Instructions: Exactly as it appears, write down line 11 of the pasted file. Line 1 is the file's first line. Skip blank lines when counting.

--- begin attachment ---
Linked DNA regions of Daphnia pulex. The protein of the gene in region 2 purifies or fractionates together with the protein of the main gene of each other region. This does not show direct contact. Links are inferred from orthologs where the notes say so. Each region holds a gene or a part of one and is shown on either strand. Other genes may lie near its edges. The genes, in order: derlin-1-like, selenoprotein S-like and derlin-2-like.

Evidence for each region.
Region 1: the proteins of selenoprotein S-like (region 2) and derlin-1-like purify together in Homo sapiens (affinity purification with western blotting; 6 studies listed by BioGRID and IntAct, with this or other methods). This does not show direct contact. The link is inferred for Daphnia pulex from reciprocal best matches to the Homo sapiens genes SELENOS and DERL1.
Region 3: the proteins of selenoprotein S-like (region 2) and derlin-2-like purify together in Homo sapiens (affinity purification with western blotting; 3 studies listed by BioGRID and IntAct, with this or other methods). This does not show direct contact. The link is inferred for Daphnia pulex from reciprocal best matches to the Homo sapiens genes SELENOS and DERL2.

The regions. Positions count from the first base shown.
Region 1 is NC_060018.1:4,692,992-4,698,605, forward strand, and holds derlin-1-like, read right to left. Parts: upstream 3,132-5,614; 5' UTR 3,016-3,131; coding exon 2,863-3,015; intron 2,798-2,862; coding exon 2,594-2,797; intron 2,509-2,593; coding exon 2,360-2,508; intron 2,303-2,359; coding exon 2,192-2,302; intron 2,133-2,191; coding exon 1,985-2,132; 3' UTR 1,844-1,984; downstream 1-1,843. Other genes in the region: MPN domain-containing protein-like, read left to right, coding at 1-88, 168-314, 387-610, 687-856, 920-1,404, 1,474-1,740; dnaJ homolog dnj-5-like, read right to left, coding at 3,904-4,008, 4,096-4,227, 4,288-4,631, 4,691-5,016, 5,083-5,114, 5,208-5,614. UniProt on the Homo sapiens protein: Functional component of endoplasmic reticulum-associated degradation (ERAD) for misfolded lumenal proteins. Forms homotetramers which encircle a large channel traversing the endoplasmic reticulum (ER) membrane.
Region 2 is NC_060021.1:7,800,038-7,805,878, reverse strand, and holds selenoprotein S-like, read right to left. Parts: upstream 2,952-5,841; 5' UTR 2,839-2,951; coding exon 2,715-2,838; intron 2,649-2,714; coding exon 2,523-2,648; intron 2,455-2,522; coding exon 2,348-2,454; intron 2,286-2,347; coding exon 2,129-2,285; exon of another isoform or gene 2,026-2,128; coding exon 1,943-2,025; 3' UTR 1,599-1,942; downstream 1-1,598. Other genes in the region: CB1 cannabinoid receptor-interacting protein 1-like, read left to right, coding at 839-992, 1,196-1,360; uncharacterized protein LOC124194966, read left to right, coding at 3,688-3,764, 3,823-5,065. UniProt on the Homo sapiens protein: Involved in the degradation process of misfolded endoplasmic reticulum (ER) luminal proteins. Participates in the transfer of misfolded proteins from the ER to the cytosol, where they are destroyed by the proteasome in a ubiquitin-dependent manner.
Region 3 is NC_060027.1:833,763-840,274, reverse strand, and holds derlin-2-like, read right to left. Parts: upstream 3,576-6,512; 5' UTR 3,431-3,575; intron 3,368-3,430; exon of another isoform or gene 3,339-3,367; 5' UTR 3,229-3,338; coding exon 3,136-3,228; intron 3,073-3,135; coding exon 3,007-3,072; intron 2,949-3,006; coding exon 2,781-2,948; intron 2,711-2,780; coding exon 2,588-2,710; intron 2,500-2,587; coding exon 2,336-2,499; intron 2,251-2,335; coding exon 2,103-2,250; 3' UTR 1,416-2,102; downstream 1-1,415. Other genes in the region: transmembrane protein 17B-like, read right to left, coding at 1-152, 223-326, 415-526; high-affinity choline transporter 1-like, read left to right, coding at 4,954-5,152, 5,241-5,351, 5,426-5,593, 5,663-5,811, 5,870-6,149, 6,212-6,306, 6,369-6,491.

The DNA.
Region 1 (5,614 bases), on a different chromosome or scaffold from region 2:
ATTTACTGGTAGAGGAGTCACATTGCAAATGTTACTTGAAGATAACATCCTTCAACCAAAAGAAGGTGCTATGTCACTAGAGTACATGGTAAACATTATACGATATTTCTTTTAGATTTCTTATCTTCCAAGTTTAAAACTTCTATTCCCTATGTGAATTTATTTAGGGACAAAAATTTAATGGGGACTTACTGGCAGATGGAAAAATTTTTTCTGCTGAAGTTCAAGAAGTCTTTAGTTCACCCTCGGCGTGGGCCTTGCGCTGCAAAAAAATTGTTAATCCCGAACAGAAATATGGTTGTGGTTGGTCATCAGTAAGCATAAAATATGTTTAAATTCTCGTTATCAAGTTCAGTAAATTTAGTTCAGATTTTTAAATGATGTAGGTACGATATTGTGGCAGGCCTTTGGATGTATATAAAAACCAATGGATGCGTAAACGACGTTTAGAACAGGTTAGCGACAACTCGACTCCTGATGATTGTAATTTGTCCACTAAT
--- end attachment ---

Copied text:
ATTTACTGGTAGAGGAGTCACATTGCAAATGTTACTTGAAGATAACATCCTTCAACCAAAAGAAGGTGCTATGTCACTAGAGTACATGGTAAACATTATACGATATTTCTTTTAGATTTCTTATCTTCCAAGTTTAAAACTTCTATTCCCTATGTGAATTTATTTAGGGACAAAAATTTAATGGGGACTTACTGGCAGATGGAAAAATTTTTTCTGCTGAAGTTCAAGAAGTCTTTAGTTCACCCTCGGCGTGGGCCTTGCGCTGCAAAAAAATTGTTAATCCCGAACAGAAATATGGTTGTGGTTGGTCATCAGTAAGCATAAAATATGTTTAAATTCTCGTTATCAAGTTCAGTAAATTTAGTTCAGATTTTTAAATGATGTAGGTACGATATTGTGGCAGGCCTTTGGATGTATATAAAAACCAATGGATGCGTAAACGACGTTTAGAACAGGTTAGCGACAACTCGACTCCTGATGATTGTAATTTGTCCACTAAT